A Fuss Over Farmland

Colorado loses a million acres of farmland

Punctuating a disturbing land-use trend across the country, the Denver Post reports on recently released census figures showing that Colorado has lost more than a million acres of farmland since 1997, among the most of any state in the nation.

The amount of land on farms in Colorado declined from about 32 million acres to about 31 million acres. Colorado ranked third in total farmland lost, behind Texas and New Mexico, according to a 2002 U.S. Department of Agriculture report.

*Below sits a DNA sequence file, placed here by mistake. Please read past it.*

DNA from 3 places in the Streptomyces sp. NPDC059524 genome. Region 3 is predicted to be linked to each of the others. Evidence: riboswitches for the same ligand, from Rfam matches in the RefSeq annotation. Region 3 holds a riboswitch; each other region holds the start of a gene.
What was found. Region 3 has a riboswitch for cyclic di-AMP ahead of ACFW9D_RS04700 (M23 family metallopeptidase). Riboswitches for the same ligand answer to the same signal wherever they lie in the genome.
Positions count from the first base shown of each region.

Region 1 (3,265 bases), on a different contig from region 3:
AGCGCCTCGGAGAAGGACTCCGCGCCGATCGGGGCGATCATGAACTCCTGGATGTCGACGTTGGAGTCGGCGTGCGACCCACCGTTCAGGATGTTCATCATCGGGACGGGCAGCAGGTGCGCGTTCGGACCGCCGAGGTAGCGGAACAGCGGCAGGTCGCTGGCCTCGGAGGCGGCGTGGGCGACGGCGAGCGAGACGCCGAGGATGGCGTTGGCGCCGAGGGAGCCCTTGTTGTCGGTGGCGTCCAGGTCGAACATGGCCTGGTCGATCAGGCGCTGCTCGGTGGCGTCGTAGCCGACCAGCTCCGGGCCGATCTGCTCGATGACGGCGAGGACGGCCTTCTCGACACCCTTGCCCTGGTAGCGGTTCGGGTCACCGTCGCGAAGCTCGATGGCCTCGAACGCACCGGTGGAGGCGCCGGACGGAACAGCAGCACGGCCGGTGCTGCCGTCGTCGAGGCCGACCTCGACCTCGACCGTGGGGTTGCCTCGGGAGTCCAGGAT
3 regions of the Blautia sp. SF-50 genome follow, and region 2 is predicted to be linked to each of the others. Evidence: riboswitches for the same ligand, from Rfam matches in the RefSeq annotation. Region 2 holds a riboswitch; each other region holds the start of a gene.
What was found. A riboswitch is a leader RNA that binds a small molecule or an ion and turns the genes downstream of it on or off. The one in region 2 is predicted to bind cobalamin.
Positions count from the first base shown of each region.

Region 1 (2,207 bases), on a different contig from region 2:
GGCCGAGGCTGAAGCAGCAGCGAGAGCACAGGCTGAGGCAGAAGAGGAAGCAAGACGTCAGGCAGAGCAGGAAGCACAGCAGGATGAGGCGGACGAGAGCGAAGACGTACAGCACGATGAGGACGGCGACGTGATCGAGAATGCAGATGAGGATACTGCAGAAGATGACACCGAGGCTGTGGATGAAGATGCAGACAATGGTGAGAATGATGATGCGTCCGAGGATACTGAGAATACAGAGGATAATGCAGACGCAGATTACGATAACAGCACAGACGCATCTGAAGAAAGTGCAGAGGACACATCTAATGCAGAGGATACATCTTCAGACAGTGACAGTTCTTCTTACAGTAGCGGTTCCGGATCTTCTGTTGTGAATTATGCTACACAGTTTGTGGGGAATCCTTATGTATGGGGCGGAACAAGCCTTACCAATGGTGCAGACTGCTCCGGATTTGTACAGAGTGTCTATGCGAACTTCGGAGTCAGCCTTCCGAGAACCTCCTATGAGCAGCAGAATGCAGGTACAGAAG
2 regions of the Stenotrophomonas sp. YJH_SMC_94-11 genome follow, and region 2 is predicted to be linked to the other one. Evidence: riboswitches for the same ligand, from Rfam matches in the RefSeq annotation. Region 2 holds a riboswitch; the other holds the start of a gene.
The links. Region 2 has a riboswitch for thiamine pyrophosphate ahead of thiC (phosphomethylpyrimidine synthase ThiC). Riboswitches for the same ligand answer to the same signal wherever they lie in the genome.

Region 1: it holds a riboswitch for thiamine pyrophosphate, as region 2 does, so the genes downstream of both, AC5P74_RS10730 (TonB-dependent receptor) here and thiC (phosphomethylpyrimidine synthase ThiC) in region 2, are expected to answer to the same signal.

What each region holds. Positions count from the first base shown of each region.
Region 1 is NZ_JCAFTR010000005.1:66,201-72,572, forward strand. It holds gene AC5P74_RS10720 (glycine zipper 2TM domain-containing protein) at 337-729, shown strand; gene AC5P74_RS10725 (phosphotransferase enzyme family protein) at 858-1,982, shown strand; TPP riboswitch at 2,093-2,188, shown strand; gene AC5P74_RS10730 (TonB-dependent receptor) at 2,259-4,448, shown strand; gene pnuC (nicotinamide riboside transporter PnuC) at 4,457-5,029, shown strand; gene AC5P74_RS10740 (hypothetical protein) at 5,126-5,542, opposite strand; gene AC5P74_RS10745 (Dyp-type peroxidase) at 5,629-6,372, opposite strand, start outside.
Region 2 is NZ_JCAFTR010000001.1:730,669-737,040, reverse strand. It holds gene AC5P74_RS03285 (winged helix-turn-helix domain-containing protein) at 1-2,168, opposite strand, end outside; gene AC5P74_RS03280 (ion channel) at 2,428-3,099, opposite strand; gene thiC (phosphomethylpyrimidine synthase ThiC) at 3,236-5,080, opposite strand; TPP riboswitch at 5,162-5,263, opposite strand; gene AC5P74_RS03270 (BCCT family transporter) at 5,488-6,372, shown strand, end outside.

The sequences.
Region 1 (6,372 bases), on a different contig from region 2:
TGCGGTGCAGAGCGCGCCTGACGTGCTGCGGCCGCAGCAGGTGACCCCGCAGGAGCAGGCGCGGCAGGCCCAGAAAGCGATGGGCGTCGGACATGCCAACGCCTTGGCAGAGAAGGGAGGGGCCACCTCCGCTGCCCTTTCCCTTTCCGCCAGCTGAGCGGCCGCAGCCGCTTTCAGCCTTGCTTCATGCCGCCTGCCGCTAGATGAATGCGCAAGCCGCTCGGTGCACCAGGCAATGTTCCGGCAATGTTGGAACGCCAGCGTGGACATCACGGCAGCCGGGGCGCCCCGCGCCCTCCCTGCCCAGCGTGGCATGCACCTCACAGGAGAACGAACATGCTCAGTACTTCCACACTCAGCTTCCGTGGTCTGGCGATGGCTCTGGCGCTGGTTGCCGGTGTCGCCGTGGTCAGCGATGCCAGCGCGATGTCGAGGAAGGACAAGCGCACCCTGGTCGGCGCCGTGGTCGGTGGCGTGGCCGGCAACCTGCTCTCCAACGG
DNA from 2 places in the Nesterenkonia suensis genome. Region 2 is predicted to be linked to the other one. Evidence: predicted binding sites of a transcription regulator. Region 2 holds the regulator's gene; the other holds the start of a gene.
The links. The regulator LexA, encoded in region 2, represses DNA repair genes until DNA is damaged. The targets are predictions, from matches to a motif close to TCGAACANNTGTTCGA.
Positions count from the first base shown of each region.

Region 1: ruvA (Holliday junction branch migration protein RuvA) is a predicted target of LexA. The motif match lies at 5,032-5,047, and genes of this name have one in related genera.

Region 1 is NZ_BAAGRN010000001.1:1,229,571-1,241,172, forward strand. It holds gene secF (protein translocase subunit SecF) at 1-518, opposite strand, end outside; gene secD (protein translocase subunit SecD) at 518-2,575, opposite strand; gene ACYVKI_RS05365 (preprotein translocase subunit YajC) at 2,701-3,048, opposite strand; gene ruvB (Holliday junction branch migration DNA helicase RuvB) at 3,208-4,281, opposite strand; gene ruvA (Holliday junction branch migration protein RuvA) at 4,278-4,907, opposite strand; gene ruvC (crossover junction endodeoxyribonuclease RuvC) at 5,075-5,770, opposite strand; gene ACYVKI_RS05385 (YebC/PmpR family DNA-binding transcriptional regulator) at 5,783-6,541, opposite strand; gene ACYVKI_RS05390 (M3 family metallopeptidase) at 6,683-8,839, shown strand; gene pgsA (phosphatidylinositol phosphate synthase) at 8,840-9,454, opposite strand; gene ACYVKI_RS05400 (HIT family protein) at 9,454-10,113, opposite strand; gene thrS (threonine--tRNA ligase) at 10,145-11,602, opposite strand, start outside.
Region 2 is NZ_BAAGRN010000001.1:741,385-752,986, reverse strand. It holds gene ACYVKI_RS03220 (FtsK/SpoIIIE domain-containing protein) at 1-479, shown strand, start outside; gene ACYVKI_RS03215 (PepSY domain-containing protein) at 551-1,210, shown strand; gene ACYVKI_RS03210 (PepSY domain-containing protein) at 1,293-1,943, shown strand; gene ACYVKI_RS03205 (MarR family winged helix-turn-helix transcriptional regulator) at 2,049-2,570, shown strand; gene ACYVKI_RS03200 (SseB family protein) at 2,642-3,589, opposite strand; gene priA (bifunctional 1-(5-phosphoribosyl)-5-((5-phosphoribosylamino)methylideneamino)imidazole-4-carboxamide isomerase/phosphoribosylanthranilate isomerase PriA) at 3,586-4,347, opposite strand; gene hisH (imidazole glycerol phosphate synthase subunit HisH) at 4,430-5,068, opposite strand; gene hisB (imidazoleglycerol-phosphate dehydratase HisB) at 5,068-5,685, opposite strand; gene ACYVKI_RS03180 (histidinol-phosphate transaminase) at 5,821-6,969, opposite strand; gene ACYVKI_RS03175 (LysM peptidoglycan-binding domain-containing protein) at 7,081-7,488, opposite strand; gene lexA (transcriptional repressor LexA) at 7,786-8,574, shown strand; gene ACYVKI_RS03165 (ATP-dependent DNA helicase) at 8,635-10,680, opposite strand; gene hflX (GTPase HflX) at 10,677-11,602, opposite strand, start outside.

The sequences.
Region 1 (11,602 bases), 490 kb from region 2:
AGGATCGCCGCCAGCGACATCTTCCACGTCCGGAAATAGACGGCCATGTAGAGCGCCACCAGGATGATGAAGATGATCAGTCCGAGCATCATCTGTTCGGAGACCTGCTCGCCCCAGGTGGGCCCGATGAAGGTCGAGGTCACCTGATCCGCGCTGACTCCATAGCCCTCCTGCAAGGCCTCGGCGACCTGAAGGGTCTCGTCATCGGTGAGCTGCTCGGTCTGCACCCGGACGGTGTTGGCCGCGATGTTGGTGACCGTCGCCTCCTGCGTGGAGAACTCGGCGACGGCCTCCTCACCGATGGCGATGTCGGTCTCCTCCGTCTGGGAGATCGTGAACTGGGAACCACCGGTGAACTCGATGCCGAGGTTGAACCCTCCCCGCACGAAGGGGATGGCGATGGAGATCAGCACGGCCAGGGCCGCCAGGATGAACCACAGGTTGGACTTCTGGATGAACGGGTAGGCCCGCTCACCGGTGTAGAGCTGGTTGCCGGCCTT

Nationwide, the census shows that a years-long trend is continuing. The nation’s farmers are growing older. The amount of land in production and the number of farms are dropping. And the remaining farmers need to work bigger areas to make ends meet.

The nation lost about 15 million acres of agricultural land from 1997 through 2002, and the number of farms fell by almost 100,000. Meanwhile, the average size of a farm grew from 431 to 441 acres.

Besides the numerous cultural and economic benefits of maintaining farms throughout the United States, environmentalists much prefer agricultural land—which recharges groundwater, sequesters carbon, and preserves open space and wildlife habitat—to the urban and suburban sprawl nipping at the heels of rural America from coast-to-coast.